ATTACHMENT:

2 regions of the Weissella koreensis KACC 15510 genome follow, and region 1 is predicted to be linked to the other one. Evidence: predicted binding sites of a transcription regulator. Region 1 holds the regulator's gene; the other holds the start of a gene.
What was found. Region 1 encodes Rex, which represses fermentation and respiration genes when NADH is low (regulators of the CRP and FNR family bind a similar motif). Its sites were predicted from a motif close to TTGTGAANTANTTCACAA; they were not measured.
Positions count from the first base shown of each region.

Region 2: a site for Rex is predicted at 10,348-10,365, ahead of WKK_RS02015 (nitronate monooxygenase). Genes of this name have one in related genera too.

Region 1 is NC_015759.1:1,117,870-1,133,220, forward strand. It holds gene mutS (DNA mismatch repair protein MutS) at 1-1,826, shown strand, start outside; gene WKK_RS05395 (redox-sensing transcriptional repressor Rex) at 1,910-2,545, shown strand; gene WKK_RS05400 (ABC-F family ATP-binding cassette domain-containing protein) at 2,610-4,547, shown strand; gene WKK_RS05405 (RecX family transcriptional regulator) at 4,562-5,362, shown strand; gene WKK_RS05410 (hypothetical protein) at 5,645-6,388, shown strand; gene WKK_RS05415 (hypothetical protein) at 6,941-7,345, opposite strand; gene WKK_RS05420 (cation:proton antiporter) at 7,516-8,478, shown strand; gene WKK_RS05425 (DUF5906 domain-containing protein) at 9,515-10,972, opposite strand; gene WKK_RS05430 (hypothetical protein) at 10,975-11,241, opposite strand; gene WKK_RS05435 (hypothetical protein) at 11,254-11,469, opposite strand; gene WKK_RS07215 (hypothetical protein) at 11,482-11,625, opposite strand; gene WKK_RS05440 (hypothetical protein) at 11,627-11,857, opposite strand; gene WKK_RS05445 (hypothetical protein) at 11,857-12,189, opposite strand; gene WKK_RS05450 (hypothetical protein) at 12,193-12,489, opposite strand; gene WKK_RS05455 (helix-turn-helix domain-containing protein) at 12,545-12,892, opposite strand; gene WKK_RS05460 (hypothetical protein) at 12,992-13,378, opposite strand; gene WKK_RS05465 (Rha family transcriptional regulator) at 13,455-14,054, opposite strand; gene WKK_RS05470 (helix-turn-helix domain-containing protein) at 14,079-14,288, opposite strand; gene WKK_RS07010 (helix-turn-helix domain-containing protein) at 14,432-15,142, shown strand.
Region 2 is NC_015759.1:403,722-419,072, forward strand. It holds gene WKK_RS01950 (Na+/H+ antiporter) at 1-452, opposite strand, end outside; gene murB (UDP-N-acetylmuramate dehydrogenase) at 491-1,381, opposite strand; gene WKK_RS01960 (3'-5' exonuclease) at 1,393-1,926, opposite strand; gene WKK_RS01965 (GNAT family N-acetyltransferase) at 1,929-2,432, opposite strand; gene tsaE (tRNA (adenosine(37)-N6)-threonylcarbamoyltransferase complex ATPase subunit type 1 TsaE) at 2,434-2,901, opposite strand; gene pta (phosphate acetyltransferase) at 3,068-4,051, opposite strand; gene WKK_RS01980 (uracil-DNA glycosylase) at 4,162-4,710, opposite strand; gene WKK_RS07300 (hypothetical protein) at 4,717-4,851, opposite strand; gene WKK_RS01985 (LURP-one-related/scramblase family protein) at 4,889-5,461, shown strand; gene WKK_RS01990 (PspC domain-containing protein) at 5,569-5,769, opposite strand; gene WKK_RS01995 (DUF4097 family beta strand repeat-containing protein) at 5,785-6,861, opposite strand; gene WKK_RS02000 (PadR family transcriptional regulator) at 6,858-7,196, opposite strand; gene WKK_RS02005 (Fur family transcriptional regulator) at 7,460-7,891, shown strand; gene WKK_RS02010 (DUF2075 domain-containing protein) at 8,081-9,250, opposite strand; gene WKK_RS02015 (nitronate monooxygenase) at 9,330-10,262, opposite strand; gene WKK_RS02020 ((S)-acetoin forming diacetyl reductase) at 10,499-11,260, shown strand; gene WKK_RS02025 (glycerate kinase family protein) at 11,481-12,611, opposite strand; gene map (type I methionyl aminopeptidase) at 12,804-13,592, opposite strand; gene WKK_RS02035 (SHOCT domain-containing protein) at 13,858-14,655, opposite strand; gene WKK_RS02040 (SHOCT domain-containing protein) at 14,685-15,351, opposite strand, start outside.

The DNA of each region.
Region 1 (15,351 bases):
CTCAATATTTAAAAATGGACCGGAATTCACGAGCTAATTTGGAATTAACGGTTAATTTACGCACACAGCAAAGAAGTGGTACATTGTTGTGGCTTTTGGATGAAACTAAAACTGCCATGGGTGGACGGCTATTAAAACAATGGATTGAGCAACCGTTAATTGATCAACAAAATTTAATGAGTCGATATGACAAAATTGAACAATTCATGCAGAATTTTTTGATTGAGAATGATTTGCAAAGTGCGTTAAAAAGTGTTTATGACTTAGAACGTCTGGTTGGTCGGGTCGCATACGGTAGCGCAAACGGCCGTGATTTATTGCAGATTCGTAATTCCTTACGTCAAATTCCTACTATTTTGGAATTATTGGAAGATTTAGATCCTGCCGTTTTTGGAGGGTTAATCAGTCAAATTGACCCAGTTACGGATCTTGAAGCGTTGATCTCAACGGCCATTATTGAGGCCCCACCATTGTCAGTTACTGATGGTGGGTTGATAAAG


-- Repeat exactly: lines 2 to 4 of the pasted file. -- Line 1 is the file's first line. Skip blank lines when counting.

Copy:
What was found. Region 1 encodes Rex, which represses fermentation and respiration genes when NADH is low (regulators of the CRP and FNR family bind a similar motif). Its sites were predicted from a motif close to TTGTGAANTANTTCACAA; they were not measured.
Positions count from the first base shown of each region.

Region 2: a site for Rex is predicted at 10,348-10,365, ahead of WKK_RS02015 (nitronate monooxygenase). Genes of this name have one in related genera too.